The Best Way to Travel

The Best Way to Travel

It occurs to me that I have a whole page on this website dedicated to chronicling “my travels”. (As if a world exists where anyone gives a shit where I go or what I do while I’m there.) Yet I take so few pictures touring about, I never really have any content to add.

But hey, I’m a writer, ain’t I? Maybe I should write about it? Maybe? Okay, I’ll give it a shot. This entry will follow a recent trip I made to New York.


You know the best way to travel alone? I do. The best way is to pick a place—a place worth visiting—then you wait. Wait until something fantastic is happening there, an event tailored to your sensibilities and taste. A festival maybe, or concert—like your FAVORITE artist is coming to town. And there’s enough time between then and now to plan and save as needs be.

(Since the place is worth visiting, you might as well!)

Your trip gains some much needed focus this way. You’re not methodically hitting the must-sees, checking them off, one-by-one, as you move to the next. Nor are you avoiding these vortices of jostling tourists, all wide-eyed and staring through their cameras’ digital displays. You’re there for a reason. You’re there with purpose. And so yeah, take in the touristy stuff (it’s usually touristy because it’s worth checking out); yeah, explore parts typically known only to locals. Have fun; it’s all just side quests.

So it was with me. So it has been.


At some point last year, I was on the website of my favorite musical artist. Now this particular artist wasn’t touring at the time. But to my delight, I noted a one-off show in some big-deal New York concert hall, with one of those big-deal New York orchestras you’re always hearing about. It was a big deal.

I decided to go.


I bought my plane ticket. Accommodation. And last but not least, a ticket to the show.


‘Does that say…November, 2017?’ I asked myself, squinting into the light of my monitor. ‘But this is 2018. There’s nothing in 2017 that…that hasn’t already happened! I think this concert might even be in the past! (A place I don’t know how to get to.)

Upon further investigation, I found this was indeed the case; the show did only exist in the past.

‘Oh well,’ I thought. ‘I’ll just have to find something else to do in New York. People tell me they have things to do there.’

I managed.


Some months later, I found this same favorite artist was once more playing a special show in New York. I double-checked the date. It hadn’t happened yet. Logically, if I was willing to go before, I had to go. Didn’t I?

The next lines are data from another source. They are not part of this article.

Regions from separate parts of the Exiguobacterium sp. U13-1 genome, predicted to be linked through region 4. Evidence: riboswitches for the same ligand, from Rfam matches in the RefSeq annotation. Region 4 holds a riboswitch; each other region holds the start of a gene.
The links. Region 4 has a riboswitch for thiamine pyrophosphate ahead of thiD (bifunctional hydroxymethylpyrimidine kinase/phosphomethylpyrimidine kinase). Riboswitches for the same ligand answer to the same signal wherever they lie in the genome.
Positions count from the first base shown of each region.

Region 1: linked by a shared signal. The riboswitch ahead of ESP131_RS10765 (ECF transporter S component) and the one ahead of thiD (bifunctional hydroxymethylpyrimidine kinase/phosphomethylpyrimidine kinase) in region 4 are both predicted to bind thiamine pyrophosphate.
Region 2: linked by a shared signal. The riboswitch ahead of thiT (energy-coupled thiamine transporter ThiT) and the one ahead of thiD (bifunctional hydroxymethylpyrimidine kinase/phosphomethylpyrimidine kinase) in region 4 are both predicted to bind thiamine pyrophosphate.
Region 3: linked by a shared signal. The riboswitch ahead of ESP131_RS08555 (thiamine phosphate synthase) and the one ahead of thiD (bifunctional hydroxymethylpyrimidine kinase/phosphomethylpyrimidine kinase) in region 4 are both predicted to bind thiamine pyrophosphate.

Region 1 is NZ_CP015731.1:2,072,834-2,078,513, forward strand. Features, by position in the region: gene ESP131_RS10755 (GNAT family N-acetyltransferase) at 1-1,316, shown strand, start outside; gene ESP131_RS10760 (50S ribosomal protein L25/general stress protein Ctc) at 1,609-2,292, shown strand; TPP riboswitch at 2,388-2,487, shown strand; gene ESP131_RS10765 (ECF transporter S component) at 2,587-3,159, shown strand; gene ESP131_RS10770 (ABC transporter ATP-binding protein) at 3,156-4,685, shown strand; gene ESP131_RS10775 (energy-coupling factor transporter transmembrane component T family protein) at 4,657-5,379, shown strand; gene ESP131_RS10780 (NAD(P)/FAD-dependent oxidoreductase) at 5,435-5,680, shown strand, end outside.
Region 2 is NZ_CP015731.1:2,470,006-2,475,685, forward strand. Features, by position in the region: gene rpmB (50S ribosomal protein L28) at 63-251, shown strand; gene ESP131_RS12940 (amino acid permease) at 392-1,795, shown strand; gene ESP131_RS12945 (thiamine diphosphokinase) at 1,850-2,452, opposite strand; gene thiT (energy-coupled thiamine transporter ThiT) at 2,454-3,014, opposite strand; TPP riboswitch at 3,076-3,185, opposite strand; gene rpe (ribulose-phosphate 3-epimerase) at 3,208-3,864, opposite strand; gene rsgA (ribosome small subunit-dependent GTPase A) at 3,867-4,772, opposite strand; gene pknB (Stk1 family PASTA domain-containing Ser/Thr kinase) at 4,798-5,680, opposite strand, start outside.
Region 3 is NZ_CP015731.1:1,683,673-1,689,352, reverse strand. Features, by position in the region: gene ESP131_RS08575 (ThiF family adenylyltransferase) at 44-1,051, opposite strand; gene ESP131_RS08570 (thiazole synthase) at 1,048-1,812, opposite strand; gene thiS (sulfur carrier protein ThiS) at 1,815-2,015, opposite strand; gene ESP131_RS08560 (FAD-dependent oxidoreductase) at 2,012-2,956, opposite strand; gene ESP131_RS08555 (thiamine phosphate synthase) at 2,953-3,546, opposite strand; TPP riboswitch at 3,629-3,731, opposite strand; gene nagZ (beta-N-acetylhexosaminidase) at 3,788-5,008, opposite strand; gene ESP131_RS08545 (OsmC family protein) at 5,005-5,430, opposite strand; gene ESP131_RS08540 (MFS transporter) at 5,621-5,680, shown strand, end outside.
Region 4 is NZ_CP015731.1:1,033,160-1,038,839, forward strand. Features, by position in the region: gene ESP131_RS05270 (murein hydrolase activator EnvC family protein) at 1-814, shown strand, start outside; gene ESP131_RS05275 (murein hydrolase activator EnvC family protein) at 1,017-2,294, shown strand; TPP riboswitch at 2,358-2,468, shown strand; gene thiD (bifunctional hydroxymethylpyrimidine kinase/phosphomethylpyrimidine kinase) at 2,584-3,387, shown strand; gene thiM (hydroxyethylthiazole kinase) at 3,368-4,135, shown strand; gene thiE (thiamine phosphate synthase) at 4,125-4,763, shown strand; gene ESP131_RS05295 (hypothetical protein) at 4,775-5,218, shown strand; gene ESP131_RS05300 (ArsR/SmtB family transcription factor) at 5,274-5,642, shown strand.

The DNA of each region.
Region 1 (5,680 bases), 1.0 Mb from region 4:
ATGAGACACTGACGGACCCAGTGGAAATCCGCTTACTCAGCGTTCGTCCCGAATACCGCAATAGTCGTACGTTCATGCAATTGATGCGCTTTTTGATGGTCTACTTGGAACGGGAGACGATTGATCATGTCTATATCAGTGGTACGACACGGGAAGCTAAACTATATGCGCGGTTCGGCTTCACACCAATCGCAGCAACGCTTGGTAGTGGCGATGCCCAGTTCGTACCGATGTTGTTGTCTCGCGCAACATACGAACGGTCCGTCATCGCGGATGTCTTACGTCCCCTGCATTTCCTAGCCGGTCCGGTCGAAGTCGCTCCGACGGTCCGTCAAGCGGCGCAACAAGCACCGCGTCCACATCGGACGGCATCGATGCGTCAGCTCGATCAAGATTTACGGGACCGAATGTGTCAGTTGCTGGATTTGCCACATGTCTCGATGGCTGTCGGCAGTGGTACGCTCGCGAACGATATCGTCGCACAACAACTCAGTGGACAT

So I booked.

I maintain this is the best way to travel alone.



Touchdown (5pm)

It’s my third time in this city and I’d like to think I can get around without too much trouble. I still manage to take my sweet-ass time wandering JFK in search of the AirTrain … then figuring out how to pay for the AirTrain … then working out how the Long Island Rail Road works and how to pay for that. (They’re all basically the same, Wing. You dummy.)

Finally, I hit the subway system (I can work with this) and somehow manage to pay for a 7-day Metro Card that doesn’t have any credit on it. (THIS ONE ISN’T MY FAULT!) Oh, the machine takes my money—I checked my statement—it just opts out on the ‘in exchange for goods and services’ part of the transaction. So I end up having to pay twice.

This is not a great start to the trip.


A Short Night Out

Given my meager transit capabilities, it’s not shocking that I make it to my Chinatown AirBnB later than expected. My host, Thanh, is friendly though, and we chat for a few minutes before I collapse in a puddle in my room.

Allowing myself a moment to recuperate, I reassemble my tired skeleton and slide out the door to explore the neighborhood.

There’s beer.



Some pretty fantastic dumplings. (Though the noodles aren’t so great.)


And I even catch a spell of live music, showing up at the Rockwood Music Hall just in time to enjoy the climactic end of Among Authors rather intense set.

I stay to watch this talented fellow for a while (Michael Daves).


My fatigue gets the better of me and I decide to call it. Goodnight New York. Let’s talk in the morning.





What a beautiful New York morning. Time to get up, get going—let’s go. Much to do; much to see. Much to devour.